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Perelandra

(Book #2 in the The Space Trilogy Series)

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The intrepid professor Dr. Ransom must take on an evil force to save a utopian planet in Perelandra, the second book in C.S. Lewis's classic science fiction Space Trilogy, which also includes Out of... This description may be from another edition of this product.

Customer Reviews

5 ratings

It stands alone marvelously. But what an enticer for the whole trilogy.

CS LEWIS is a culture and future saver with seemingly inexhaustible depth of heart, soul and scholarship.

Floating on an ocean of bliss

Lewis' Ransom trilogy (OUT OF THE SILENT PLANET, PERELANDRA and THAT HIDEOUS STRENGTH) ought to be read with his THE SCREWTAPE LETTERS, if only to get the "inside track" of how the possessed (or rather, dispossessed) Dr. Weston plans to handle the coming human population on the watery planet of love.And a literal planet of love it is. Since love has its own innocence (which includes ignorance, unfortunately) it is a ripe target for the "Bent Eldil" (i.e., Satan) who has already corrupted Thulcandra (as Earth was named before the Fall). Lewis brilliantly reinterprets traditional Christian mythology in his system of planetary trials. Malacandra (Mars) was never tempted and never fell; Earth was tempted and fell (but never had an advocate), and now Venus is being tempted --- but the Devil doesn't have a free field this time. The innocent Queen of Perelandra at least gets to listen to Ransom's arguments against the nature of evil.Another of Lewis' strengths is that he "de-romanticizes" evil, making it an unpleasant, unintelligent malignance bloating itself on sheer nastiness (Ransom following the trail of flayed-but-living Venusian frogs to the possessed shell of Weston is quite chilling). It is an unforgettably repellant portrait of the Devil and his kin.All of Lewis' re-imaginings of medieval superstition are equally brilliant and coherent, and they almost distract the reader from the sheer loveliness of the new world and its inventive life-forms. Think of the charm of VOYAGE OF THE DAWN TREADER translated into adult terms, and you'll get the idea.It seems to me that Lewis might have based the central idea of this book on "The Tale of the Indian" in Maturin's MELMOTH THE WANDERER. If he did, he took the idea to a new level and embedded it in a story where it achieves much better expression.Some critics have complained about Lewis' "proseletyzing", but really it is a minor picky point. As an unbeliever myself, I don't find it offensive, nor is it excessively apparent. Lewis puts it as a matter of common sense ("avoid nastiness") and mostly lets it go at that.Lewis does have his weaknesses as a writer (who doesn't?) but they are mostly invisible in this novel. The only (minor) flaw is the "Carnival of the Animals" finale, which admittedly is a bit much. But after all the great stuff that came before it, who cares about such a minor quibble?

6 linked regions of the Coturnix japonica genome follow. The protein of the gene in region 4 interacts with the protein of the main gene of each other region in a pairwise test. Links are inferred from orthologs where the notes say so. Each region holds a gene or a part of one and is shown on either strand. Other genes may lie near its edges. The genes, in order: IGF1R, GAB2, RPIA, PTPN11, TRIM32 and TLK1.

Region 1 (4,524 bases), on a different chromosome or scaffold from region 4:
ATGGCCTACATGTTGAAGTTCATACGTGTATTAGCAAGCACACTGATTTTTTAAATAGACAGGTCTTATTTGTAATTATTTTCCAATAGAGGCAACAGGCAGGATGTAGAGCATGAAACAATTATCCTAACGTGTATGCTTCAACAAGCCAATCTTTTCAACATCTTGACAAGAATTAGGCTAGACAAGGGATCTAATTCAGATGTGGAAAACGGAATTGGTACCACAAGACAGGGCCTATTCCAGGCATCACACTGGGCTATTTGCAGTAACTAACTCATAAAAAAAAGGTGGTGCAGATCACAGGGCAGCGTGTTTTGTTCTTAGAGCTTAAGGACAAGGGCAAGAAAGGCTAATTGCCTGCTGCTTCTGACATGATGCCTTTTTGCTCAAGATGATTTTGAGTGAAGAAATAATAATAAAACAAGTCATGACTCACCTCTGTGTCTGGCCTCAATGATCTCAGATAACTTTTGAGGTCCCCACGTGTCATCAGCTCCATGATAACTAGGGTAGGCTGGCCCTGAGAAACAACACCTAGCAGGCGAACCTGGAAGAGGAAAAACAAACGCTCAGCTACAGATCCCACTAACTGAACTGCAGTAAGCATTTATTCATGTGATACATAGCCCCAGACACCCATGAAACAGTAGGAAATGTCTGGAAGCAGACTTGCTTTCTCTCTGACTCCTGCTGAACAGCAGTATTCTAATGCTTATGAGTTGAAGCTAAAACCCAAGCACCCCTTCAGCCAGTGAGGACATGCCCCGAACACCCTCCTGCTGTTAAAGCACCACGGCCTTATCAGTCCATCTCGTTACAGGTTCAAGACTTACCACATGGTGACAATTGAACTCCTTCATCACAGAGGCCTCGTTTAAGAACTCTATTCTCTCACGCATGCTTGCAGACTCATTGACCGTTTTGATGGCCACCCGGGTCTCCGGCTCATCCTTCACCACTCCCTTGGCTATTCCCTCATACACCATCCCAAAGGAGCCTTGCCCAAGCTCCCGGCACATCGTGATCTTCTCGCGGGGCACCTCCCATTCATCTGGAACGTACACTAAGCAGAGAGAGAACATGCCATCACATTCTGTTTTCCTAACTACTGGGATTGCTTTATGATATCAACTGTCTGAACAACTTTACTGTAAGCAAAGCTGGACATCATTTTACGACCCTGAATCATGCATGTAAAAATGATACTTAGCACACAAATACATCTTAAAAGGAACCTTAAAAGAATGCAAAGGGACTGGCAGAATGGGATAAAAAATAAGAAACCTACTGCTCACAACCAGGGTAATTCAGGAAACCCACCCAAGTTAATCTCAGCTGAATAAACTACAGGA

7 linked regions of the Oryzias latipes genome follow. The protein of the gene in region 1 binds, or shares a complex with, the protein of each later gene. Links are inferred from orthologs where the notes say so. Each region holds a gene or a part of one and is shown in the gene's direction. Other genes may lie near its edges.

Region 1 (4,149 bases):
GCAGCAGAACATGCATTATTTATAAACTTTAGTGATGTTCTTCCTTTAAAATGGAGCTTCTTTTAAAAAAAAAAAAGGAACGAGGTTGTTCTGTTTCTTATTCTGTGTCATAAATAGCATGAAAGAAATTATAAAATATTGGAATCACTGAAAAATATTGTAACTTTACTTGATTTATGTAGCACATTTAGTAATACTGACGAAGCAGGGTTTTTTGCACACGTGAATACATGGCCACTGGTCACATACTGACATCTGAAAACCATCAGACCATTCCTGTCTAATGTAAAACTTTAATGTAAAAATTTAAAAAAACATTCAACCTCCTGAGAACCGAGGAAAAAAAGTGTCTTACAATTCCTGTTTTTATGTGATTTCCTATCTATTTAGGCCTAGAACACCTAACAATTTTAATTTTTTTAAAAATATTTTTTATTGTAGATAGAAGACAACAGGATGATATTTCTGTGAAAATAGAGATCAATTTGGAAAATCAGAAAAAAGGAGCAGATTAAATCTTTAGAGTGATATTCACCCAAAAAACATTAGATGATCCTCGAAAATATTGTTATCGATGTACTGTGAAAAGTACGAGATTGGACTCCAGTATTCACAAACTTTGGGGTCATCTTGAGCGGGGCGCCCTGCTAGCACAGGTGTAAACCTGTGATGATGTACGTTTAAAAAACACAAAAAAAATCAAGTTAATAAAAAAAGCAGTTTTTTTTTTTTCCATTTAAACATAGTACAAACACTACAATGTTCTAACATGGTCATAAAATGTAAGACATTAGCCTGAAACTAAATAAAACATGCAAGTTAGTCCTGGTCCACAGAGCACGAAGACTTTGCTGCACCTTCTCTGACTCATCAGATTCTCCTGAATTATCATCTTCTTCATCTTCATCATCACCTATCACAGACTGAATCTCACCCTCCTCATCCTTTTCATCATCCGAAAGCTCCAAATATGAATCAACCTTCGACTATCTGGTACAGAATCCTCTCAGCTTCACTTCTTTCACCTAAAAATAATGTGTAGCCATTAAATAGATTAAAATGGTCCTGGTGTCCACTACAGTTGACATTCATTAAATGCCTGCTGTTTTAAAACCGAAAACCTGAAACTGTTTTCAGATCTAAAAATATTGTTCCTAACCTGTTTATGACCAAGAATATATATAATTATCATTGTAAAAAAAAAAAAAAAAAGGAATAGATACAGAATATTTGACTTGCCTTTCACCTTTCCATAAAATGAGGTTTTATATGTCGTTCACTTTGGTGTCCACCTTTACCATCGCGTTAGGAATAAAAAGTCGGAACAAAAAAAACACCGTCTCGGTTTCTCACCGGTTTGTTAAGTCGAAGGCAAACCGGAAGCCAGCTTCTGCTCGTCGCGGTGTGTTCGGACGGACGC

Fun AND allergorical

That wacky C.S. Lewis, thinking he can stick Christian ideals andbeliefs into a science-fictional setting. What gall. You know whatthe funny part is? It actually works, which is something of anaccomplishment in itself. Y'see, this story continues from the lastbook (Out of the Silent Planet) where Dr Ransom is sent to"Perelandra" (Venus) where he finds a fantastic unspoiledparadise populated by strange and quite friendly animals . . . and asingle green woman who seems rather innocent of the world (psst. . . think "Eve"). No sooner do they get to chatting thensomeone shows up who might just be the agent of the Devil, trying totempt "Eve" into disobeying "God" (not called Godbut you get the idea) and Ransom has to figure out how to put a stopto someone who is not only smarter, older and has lots more experienceat this, but managed to do it right once before. Arguments ensue.People who have read Lewis have complained to me that he tends to"preach" a bit too much, and I can see from this novel wherepeople get that idea from. But really it isn't that much of aproblem, for every couple pages of theological argument (cloaked in SFterms, really) he slathers the page full of absolutely beautifuldescriptions of the planet, you can get lost sorting through all ofthem. He really thought this place out and while it's nowhere nearthe "real" Venus, my first rule of writing is chuck scienceif it gets in the way of a good story. And in the end you have a goodstory, it's good versus evil in the classic sense, yes, it's from a"Christian" perspective but it mostly boils down to"Devil=bad". There's plenty of other stuff to recommend aswell, the fight between Ransom and the Devil's advocate (couldn'tresist . . . sorry) is one of the most brutal fights I've ever seen ina old style SF novel and Lewis manages to contrast the sheer brutalityof the fight with the beauty and splendor of the planet around them.By the end it gets a bit on the metaphysical end of things, but all inall an entertaining romp. Be prepared if you read the first book andwere expecting more of the same, this is a different tone entirely,more philosophical and searching and definitely more than just ascience fictional retelling of the Garden of Eden story.